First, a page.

Meanwhile in Scotland leader of the Scottish National Party Nicola Sturgeon voted in the general election in Glasgow.

Ms Sturgeon was joined her partner Peter Murrell, as well as the party’s Glasgow East candidate David Linden, at Broomhouse Community Hall in Uddingston.

Mr Johnson arrived at Central Methodist Hall in Westminster at around 8.15am to cast his vote, bringing dog Dilyn along with him.

Mr Corbyn is expected to vote in Islington later on Wednesday morning.

Each voter is given a polling station to attend when they register to vote, usually a public building like a school or community centre close to your home. 

The location of your polling station is detailed on polling cards which are sent to voters homes.

However if you have lost or not received your polling card, pop your postcode into this website and it will tell you which polling station to attend.

Across the country polling stations opened at 7am, and some on Twitter are already reporting queues to vote.

There have been big queues in Balham, in the London constituency of Tooting, as well as in Battersea.

Steve Swinford, Deputy Political Editor of The Times tweeted: “Big queue of 100+ people ahead of me at the polling station in marginal Battersea. There’s 50 odd people behind me too”.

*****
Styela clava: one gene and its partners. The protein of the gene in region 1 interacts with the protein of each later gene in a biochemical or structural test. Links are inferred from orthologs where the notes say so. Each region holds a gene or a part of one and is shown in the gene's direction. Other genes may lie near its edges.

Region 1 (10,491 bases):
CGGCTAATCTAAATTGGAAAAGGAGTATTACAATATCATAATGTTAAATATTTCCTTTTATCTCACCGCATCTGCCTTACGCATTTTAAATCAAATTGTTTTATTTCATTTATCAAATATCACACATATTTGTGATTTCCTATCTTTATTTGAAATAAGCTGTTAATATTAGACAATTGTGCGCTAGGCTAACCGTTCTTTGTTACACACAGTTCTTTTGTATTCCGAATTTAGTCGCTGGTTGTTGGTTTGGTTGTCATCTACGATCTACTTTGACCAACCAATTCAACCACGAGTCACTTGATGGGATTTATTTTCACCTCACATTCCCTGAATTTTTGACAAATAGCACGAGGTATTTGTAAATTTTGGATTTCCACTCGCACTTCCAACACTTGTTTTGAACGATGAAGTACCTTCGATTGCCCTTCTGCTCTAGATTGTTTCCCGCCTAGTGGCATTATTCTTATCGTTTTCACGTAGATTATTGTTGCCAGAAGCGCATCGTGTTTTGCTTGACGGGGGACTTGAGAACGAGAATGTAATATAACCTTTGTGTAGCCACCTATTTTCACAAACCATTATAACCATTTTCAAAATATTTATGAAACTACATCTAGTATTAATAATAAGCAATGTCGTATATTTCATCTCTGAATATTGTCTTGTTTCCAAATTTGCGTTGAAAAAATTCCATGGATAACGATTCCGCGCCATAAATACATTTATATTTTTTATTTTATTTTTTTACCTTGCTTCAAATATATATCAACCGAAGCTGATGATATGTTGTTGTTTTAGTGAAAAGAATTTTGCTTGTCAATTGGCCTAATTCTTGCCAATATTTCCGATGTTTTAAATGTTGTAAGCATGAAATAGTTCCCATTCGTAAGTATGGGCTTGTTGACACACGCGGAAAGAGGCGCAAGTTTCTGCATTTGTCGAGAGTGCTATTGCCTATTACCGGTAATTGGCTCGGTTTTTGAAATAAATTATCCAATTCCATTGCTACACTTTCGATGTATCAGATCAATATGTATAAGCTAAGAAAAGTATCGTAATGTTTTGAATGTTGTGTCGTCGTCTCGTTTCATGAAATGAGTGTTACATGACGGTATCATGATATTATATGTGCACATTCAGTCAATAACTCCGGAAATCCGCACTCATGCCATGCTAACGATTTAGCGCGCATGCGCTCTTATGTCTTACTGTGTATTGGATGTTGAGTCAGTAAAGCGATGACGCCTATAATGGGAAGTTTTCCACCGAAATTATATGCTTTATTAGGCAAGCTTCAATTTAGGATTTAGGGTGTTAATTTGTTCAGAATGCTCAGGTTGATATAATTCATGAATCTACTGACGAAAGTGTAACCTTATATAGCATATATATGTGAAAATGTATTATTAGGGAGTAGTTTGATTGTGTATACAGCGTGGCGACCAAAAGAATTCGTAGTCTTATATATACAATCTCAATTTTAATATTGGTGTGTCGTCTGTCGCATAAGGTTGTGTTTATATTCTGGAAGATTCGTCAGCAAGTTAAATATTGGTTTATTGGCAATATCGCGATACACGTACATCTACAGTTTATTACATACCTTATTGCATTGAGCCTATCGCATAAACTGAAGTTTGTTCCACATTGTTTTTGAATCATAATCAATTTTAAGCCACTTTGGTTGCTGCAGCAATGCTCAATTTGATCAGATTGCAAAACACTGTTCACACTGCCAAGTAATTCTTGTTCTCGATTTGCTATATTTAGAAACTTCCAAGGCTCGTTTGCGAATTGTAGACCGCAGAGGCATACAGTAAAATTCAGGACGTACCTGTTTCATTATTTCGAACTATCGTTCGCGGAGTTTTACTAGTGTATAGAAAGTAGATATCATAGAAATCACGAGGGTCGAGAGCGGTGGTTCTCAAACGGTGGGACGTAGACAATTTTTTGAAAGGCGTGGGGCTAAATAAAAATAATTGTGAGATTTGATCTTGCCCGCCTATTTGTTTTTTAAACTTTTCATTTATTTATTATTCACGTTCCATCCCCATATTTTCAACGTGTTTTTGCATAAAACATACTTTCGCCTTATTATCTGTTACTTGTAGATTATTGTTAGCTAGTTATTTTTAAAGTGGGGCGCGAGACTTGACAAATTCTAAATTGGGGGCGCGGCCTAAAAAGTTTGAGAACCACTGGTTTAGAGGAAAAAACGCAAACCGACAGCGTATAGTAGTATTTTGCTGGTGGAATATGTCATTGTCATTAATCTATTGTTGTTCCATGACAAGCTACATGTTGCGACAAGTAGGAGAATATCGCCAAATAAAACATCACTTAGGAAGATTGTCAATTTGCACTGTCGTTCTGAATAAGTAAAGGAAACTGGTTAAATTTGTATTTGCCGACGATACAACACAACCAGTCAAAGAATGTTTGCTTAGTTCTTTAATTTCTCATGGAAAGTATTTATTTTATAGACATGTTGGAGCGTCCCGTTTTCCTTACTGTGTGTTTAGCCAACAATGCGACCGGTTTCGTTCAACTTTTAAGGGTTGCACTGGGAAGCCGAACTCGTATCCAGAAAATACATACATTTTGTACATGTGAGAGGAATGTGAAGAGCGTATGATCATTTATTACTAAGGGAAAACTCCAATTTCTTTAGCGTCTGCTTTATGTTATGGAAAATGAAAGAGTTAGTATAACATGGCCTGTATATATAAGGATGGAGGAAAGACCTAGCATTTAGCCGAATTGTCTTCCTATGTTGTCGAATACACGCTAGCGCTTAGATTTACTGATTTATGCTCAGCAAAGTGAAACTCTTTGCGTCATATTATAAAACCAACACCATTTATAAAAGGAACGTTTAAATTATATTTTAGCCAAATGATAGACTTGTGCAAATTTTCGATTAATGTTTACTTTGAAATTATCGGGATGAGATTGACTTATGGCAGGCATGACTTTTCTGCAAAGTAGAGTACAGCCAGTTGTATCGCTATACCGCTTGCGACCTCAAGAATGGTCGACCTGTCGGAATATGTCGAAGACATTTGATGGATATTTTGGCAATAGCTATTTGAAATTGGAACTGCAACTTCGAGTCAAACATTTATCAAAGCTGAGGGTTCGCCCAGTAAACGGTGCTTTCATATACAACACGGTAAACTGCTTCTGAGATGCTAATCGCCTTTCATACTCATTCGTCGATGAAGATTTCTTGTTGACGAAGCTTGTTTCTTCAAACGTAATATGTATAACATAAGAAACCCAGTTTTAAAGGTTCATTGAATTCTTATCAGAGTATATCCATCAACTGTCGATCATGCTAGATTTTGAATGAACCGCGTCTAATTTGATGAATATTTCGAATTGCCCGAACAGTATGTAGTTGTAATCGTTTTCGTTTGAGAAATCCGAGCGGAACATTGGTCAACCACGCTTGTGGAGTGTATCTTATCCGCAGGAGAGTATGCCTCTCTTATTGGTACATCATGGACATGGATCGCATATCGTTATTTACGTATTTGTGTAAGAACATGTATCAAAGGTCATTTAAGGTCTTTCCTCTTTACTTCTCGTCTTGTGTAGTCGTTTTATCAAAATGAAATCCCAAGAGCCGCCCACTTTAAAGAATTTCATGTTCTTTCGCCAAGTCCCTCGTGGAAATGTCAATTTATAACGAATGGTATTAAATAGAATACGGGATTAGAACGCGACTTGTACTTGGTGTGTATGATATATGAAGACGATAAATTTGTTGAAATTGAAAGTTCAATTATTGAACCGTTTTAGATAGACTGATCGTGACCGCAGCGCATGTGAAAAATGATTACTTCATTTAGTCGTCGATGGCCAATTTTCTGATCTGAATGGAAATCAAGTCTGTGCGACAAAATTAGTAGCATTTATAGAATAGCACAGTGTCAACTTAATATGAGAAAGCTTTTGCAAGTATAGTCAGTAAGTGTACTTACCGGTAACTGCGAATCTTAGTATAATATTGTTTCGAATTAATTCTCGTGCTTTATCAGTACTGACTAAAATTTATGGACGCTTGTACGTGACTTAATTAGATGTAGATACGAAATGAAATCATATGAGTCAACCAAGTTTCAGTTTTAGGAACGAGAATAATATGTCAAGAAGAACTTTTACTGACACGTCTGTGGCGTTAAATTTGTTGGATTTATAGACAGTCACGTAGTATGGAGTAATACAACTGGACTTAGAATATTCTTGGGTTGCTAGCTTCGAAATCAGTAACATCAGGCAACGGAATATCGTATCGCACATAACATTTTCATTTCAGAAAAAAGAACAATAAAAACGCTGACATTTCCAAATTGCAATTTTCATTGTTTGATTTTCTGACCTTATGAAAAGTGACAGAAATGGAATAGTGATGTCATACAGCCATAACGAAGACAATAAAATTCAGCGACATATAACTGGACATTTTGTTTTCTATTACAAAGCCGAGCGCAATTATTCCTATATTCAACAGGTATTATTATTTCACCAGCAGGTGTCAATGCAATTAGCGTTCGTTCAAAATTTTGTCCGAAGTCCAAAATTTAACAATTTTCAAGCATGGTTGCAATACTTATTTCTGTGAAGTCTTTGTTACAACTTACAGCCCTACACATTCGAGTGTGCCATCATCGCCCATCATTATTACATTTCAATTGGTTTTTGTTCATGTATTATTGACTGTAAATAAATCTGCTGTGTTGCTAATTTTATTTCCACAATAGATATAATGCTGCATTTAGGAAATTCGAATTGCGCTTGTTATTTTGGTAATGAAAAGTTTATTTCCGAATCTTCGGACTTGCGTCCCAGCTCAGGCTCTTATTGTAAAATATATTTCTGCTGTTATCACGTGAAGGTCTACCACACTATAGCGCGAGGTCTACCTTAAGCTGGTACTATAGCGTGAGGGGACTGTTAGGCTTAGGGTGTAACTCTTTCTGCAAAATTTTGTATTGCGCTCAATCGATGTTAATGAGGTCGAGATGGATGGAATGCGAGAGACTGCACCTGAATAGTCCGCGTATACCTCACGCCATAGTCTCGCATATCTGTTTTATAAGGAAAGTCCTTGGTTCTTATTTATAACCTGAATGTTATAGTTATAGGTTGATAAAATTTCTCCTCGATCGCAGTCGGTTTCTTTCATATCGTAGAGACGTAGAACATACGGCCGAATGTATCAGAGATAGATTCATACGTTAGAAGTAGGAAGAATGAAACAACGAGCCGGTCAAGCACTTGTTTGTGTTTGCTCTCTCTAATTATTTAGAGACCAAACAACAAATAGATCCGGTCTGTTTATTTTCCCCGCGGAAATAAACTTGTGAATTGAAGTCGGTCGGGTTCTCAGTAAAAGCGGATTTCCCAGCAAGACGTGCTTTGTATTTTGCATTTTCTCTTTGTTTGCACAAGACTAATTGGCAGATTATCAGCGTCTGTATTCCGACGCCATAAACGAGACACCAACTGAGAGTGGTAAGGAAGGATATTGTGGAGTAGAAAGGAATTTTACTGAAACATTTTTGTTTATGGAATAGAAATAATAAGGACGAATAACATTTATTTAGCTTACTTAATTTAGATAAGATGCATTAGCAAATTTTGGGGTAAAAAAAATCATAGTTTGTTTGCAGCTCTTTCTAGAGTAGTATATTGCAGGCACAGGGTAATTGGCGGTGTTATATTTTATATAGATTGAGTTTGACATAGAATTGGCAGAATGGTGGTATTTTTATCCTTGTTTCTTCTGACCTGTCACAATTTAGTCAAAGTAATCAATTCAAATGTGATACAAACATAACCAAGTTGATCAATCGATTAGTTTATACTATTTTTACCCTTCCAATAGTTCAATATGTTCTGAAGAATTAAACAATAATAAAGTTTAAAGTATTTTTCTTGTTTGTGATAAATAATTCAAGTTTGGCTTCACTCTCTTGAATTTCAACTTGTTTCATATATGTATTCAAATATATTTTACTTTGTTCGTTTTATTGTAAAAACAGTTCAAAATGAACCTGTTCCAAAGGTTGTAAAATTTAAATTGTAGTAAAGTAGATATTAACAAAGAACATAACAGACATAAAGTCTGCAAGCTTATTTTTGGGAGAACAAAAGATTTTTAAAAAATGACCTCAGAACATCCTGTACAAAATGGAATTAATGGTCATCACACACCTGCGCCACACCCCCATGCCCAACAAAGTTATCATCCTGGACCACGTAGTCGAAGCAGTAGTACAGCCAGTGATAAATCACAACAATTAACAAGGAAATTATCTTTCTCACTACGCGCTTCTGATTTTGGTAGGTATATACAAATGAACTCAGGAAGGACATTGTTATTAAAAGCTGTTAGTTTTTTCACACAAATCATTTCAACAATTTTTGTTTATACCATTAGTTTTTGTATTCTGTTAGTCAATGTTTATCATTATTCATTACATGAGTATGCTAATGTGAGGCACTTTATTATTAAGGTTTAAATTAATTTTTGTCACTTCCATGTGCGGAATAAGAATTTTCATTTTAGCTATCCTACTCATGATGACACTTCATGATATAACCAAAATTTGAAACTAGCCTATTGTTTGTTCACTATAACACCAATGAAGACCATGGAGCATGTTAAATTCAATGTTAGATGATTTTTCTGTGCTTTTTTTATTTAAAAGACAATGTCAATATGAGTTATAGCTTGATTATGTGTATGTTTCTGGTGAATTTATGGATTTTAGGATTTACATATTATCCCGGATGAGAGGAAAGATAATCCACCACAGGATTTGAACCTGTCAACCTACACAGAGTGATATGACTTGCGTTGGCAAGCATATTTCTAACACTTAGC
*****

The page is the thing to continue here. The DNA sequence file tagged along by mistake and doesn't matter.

For voters the main issues in this election have been the NHS, the environment, education and of course, Brexit.

The campaign in Scotland has been largely dominated by the topics of Brexit and Scottish independence, with the prospect of electoral pacts also high on the agenda.

Prime Minister Boris Johnson, has sought to focus on his pledge to “get Brexit done” throughout the campaign.

Labour leader Jeremy Corbyn, his rival in the race to Number 10, has instead tried to highlight his party’s credentials on the health service and other domestic issues.

The Prime Minister ordered a general election because Boris Johnson insisted a new Parliament is needed in order to break the political impasse over Brexit.

With Mr Johnson vowing to “get Brexit done”, he hopes to secure support among Leave voters.

Millions of Britons will head to the polls this morning as polling stations opened at 7am.

To cast your vote in person, head to the local voting centre listed on your polling card.

Polling must close at 10pm but the Electoral Commission says any eligible electors who at 10pm are in a queue inside or outside the polling place must be allowed to vote.

If you live in England, Wales or Scotland you do not need to bring any identification to vote.